Peace Treaty of Vereeniging
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NOTE: The original cache went missing. Replaced it with a camo micro. It is magnitized and not in the same location as the old cache. Look at the noticeboard to find the cache!
This cache is placed on the grounds of the Vereeniging Refectories recreation club. (Placed with the permission of the caretaker)
The cache is a small camoflaged container that includes a logbook, compass whistle, Signal the frog, Jeep key holder and a FTF token.
The Peace Treaty of Vereeniging
Although attempts at peace was made as early as March 1900, nothing significant was achieved in that direction before 1902.
Early in April 1902 the two Boer Governments met to consult each other on their war position. In spite of initial disagreement amongst the Boer leaders, it was accepted that discussions between the Boer Governments and Lord Kitchener, Commander-in-Chief of the British forces in South Africa, should take place. These discussions were held at Melrose House in Pretoria from 12 April 1902. Sir Alfred Milner, Governor of Transvaal, also participated. During the negotiations the Boer delegates stayed in Parkzicht, a house that once stood next to Melrose House.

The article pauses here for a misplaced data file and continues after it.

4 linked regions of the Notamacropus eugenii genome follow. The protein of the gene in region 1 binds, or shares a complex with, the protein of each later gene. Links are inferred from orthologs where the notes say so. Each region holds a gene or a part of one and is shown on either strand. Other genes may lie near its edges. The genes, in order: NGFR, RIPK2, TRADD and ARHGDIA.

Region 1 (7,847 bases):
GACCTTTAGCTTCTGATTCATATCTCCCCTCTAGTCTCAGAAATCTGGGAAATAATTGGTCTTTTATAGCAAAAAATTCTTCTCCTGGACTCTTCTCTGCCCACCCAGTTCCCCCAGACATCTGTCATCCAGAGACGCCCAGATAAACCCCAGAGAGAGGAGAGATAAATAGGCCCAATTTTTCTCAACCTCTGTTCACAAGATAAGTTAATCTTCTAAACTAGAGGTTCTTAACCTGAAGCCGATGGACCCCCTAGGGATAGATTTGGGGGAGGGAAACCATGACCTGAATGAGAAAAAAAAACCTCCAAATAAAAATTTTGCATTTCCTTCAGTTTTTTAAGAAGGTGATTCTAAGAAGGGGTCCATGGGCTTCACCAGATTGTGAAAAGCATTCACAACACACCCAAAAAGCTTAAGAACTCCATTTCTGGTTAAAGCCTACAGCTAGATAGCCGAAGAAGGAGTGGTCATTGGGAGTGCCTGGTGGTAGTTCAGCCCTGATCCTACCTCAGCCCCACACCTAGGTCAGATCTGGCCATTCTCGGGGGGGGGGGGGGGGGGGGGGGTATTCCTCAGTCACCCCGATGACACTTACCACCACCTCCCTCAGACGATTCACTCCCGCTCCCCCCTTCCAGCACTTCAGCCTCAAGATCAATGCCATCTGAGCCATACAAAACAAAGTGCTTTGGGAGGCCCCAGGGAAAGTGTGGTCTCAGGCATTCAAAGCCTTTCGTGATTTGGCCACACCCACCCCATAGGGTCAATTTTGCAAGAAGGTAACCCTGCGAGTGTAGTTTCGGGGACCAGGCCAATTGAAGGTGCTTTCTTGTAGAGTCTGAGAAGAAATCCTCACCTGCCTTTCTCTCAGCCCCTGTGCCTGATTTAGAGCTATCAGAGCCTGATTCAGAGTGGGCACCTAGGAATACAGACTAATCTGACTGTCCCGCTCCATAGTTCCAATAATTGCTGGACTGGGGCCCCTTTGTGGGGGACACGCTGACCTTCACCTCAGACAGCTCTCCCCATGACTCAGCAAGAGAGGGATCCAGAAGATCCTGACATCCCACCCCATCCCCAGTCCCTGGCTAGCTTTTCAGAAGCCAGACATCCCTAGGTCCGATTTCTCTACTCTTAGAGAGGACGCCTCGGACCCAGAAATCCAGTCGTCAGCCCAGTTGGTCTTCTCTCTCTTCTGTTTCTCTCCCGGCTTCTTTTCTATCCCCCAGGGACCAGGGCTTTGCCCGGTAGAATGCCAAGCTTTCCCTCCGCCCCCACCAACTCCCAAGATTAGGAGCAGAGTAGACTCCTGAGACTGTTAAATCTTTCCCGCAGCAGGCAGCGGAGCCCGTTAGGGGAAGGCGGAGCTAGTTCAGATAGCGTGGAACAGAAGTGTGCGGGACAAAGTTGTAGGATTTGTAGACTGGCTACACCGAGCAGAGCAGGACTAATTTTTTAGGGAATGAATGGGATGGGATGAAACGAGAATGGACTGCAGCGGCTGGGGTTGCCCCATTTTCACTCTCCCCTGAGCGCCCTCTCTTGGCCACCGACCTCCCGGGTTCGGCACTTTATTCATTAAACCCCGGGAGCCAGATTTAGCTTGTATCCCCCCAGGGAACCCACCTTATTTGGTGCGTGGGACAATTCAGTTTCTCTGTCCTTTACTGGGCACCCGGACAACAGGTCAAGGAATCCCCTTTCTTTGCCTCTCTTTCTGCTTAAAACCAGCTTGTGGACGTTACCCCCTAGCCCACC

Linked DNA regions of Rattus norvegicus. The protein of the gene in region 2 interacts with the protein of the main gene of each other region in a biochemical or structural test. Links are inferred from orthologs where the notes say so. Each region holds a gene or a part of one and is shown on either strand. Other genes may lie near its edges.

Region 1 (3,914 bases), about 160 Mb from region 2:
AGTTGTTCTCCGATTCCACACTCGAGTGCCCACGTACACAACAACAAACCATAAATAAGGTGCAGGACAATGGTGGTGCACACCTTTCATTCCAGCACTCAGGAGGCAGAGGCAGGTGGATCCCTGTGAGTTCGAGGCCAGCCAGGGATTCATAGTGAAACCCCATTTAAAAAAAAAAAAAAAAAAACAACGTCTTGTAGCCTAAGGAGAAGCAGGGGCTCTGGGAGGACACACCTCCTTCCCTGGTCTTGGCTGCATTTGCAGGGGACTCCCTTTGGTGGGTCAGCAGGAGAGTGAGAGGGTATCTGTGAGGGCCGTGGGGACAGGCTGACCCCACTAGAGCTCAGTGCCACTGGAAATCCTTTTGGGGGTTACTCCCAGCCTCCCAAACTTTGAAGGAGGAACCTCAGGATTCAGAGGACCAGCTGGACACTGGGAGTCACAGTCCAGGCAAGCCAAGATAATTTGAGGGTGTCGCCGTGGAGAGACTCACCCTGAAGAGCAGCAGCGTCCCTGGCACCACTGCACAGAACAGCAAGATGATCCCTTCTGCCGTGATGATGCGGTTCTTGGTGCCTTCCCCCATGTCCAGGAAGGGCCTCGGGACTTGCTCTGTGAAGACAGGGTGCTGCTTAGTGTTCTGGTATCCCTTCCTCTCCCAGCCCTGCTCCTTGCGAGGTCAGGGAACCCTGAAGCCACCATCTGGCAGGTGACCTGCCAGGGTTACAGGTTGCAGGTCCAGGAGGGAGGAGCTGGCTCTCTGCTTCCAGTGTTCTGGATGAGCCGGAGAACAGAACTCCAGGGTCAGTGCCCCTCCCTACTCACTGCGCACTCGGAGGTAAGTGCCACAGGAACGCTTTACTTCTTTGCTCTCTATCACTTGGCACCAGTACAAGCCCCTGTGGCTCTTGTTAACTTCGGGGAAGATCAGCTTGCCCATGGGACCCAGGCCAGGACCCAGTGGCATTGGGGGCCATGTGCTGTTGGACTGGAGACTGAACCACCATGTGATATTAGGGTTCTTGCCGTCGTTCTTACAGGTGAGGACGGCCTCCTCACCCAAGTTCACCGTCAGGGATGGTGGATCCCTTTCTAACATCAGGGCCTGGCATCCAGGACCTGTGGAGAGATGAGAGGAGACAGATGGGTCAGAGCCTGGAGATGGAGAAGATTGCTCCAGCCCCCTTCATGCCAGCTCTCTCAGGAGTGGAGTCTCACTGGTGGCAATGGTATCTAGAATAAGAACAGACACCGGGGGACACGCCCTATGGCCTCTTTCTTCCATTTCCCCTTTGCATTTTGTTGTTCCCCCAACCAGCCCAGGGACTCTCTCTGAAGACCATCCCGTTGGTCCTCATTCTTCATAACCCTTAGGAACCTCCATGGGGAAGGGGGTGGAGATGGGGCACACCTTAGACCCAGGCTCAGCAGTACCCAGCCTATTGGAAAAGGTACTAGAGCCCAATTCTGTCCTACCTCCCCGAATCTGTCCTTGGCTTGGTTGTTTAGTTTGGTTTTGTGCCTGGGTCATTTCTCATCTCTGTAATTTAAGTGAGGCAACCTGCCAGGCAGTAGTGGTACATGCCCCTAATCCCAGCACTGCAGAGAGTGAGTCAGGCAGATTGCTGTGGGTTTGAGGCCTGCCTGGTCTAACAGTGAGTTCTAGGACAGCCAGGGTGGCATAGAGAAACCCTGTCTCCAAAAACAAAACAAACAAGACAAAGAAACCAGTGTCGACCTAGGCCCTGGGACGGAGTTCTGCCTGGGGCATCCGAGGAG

The British government in London flatly rejected the Boers’conditions for peace and presented their own conditions to the Boer delegates. It was eventually decided that the British’ conditions for peace was to be brought to the Boer commandos in the veld. The commandos then had to choose representatives (thirty for each Republic) to meet at Vereeniging on 15 May 1902 to discuss the conditions for peace. At Vereeniging a commission of five members was chosen to negotiate in Pretoria. On 27 May 1902 the commission returned to Vereeniging with the negotiated conditions for peace as well as a request by the British that they reply before midnight on 31 May 1902. A debate lasting three days followed. On 31 May 1902 the Boer delegates voted 54 in favour of and six against accepting the peace conditions with loss of independence.
A delegation of ten Boer leaders was sent to Pretoria for the signing of the peace treaty. There the treaty was signed in the diningroom of Melrose House at five past eleven on the evening of Saturday 31 May 1902.
With the signing of this Treaty, the bloodiest war ever fought on South African soil had ended. The Boers were defeated and the two former Republics were incorporated into the British empire as crown colonies. The cherished British ideal of a united South Africa thus started - it was realised on 31 May 1910 with the establishment of the Union of South Africa.
CBFG n Abgvpr!
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Coordinates are in the WGS84 datum